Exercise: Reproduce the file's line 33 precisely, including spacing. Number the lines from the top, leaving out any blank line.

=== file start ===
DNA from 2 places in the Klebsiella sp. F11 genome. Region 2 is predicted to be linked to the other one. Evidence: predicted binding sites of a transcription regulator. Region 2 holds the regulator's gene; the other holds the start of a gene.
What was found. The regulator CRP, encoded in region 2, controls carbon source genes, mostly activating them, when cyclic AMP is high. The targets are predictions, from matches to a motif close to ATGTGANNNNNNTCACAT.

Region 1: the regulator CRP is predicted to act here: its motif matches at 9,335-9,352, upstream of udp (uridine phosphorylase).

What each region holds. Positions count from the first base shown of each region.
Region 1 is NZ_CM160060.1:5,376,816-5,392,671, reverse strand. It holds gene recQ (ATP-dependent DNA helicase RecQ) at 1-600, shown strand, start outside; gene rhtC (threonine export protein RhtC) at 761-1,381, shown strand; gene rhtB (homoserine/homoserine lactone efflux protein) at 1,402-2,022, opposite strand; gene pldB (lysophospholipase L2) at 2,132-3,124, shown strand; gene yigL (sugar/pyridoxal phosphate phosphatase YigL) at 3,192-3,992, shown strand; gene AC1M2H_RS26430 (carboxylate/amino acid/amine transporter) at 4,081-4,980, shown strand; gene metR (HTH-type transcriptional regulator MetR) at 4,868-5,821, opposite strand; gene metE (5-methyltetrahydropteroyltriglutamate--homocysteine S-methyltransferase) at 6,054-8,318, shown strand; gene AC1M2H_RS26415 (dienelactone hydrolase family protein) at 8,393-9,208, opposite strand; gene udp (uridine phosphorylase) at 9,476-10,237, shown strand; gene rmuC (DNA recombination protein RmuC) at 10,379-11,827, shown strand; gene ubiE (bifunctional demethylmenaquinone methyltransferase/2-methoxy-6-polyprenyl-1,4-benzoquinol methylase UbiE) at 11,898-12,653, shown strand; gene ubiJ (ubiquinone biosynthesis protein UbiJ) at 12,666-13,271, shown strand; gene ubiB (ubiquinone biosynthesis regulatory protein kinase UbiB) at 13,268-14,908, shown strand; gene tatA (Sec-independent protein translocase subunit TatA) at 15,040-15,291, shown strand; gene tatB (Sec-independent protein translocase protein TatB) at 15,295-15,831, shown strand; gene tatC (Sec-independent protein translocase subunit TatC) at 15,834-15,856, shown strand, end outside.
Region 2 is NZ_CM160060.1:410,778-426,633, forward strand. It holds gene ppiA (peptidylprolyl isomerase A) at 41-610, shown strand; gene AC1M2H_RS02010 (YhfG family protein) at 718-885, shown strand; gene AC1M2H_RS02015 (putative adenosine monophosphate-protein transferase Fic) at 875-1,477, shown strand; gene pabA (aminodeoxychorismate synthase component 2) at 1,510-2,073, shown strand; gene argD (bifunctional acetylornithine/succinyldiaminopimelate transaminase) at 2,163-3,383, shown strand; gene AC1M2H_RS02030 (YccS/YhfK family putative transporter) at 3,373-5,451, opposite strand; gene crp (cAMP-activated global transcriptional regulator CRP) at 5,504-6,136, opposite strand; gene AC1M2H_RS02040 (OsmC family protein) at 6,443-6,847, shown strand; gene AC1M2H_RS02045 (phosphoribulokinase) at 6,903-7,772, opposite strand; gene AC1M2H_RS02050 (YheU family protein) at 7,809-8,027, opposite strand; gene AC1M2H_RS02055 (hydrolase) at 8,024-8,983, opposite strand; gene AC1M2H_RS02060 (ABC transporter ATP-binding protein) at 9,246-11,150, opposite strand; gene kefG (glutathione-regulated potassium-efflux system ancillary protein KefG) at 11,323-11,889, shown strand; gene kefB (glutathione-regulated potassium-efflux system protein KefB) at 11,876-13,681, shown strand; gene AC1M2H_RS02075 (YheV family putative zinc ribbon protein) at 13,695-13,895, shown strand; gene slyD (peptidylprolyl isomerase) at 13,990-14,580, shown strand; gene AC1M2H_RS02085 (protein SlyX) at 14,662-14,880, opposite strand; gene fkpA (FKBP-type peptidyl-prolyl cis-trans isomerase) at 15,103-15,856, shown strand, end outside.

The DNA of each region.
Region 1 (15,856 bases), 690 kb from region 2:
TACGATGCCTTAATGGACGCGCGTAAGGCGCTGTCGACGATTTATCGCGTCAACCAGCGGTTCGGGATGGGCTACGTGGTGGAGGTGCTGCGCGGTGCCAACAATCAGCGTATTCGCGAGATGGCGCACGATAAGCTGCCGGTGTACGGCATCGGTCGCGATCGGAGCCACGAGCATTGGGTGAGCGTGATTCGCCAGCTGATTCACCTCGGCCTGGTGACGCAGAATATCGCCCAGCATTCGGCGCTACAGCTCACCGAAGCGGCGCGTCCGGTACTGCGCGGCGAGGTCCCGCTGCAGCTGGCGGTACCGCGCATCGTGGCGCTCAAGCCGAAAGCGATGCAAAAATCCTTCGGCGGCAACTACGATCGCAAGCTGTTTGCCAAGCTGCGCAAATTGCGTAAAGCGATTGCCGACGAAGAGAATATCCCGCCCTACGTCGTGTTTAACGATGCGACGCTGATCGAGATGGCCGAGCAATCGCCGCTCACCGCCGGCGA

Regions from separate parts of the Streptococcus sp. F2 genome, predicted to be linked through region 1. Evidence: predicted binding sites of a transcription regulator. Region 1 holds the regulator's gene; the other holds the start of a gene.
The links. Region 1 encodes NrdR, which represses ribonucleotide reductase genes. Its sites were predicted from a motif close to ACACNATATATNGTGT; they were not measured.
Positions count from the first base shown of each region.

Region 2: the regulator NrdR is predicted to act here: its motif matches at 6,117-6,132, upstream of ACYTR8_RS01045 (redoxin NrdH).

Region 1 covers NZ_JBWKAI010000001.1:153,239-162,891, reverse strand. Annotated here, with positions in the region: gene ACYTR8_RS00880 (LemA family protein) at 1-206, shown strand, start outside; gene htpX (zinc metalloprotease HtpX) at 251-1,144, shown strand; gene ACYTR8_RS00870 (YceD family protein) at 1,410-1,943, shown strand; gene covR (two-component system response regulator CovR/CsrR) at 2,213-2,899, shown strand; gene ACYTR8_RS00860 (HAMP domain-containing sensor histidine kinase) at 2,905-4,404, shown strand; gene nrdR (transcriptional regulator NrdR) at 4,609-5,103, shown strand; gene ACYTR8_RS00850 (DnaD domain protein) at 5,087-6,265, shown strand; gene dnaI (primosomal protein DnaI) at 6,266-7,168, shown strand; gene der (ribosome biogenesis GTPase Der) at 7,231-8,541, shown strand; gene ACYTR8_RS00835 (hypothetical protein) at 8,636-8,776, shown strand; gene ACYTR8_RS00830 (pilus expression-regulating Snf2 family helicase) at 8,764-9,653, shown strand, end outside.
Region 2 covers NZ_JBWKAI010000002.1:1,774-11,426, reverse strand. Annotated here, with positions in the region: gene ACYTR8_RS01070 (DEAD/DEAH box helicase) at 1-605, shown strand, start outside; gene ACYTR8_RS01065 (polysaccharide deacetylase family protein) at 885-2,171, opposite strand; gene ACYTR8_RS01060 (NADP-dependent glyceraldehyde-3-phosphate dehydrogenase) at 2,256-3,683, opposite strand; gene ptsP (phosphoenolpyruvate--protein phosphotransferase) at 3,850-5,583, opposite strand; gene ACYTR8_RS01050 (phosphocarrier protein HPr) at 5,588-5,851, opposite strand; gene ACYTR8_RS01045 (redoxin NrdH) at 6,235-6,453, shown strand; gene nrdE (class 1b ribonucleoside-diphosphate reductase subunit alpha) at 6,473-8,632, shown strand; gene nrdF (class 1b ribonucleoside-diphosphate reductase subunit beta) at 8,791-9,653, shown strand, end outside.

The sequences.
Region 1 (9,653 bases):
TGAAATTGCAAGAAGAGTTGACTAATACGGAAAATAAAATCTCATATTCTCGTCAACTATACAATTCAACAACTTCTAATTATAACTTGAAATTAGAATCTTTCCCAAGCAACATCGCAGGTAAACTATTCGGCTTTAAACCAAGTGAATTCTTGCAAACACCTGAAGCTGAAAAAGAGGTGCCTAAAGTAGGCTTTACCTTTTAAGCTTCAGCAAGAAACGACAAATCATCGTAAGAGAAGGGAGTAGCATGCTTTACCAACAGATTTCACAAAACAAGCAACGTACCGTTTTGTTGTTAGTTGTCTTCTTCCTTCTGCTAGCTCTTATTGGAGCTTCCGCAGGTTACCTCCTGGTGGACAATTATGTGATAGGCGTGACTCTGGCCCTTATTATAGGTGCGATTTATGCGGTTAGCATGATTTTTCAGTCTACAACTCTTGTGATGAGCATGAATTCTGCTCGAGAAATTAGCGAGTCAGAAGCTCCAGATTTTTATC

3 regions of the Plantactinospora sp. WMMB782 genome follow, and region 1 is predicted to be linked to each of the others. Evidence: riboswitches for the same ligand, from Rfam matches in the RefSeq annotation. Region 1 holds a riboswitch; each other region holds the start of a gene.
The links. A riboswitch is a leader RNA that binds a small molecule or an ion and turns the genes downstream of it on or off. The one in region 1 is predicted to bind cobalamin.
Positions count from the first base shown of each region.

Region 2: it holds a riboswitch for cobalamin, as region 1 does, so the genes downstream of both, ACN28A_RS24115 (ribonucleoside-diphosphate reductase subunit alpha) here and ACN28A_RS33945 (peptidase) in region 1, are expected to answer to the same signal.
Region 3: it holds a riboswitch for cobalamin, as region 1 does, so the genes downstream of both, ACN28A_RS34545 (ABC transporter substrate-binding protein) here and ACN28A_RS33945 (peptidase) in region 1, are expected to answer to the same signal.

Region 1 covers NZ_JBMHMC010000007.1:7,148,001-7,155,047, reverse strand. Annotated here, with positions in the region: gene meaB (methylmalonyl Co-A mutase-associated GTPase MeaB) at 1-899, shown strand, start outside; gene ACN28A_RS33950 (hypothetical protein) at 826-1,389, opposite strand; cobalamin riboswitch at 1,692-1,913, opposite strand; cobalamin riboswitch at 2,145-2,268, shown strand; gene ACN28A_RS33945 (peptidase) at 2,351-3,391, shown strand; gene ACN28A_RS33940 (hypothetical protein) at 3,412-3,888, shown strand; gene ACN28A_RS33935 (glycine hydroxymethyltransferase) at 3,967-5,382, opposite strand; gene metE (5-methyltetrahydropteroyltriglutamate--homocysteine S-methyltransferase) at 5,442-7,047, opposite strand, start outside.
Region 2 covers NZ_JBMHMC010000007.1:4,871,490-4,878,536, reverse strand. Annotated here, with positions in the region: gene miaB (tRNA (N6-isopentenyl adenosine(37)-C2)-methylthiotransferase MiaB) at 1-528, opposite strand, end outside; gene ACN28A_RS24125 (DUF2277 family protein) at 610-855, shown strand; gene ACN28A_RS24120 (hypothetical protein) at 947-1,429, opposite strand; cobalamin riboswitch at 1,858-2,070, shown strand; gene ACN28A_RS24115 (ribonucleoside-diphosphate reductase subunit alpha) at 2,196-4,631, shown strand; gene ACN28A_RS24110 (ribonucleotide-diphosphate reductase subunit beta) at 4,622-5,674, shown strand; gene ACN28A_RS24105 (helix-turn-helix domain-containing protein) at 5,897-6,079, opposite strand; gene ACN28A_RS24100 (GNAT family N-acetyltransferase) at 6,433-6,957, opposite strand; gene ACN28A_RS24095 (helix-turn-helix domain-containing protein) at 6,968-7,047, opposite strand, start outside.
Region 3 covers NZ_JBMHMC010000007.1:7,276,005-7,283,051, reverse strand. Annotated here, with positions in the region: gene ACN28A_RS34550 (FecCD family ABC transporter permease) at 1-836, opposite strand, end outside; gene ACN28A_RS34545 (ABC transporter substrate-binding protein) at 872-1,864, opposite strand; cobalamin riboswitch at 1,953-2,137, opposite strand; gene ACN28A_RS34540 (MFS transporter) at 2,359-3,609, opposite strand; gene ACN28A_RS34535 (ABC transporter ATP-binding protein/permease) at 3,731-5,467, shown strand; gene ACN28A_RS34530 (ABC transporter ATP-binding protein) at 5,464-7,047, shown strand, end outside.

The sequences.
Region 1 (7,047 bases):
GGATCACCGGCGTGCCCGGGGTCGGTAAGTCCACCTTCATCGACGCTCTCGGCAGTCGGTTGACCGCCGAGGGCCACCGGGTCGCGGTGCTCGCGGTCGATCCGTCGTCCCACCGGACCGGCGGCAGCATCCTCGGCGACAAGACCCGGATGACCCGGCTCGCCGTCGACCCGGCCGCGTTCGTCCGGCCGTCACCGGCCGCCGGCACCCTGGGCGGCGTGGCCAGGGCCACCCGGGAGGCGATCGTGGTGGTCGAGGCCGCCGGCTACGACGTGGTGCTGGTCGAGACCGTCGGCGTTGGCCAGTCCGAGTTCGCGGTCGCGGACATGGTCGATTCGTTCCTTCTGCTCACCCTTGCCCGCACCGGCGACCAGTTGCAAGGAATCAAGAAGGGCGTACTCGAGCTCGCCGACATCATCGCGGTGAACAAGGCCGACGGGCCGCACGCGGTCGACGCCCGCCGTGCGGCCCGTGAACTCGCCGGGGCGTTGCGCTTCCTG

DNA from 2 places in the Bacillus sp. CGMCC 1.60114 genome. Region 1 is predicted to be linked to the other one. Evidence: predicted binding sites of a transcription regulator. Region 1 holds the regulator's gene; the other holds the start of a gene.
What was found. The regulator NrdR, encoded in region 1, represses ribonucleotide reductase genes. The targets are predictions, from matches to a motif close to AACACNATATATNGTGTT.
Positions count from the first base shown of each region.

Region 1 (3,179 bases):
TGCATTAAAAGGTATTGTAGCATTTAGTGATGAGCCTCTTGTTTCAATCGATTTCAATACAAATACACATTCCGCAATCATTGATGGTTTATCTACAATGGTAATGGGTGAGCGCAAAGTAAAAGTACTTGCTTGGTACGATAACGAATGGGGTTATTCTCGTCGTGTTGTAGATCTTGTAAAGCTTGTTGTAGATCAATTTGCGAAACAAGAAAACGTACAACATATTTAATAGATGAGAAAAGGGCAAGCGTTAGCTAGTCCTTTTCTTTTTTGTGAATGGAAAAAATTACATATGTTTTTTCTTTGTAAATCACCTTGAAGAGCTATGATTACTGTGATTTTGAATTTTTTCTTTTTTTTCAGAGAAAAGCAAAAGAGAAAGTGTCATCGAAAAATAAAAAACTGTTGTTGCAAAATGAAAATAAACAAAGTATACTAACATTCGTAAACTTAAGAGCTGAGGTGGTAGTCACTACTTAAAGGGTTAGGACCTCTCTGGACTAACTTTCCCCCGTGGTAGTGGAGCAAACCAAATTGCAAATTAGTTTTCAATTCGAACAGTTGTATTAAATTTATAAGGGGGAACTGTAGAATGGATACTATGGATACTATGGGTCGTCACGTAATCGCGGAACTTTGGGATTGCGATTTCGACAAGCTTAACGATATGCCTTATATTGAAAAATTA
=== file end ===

Region 1 (3,179 bases):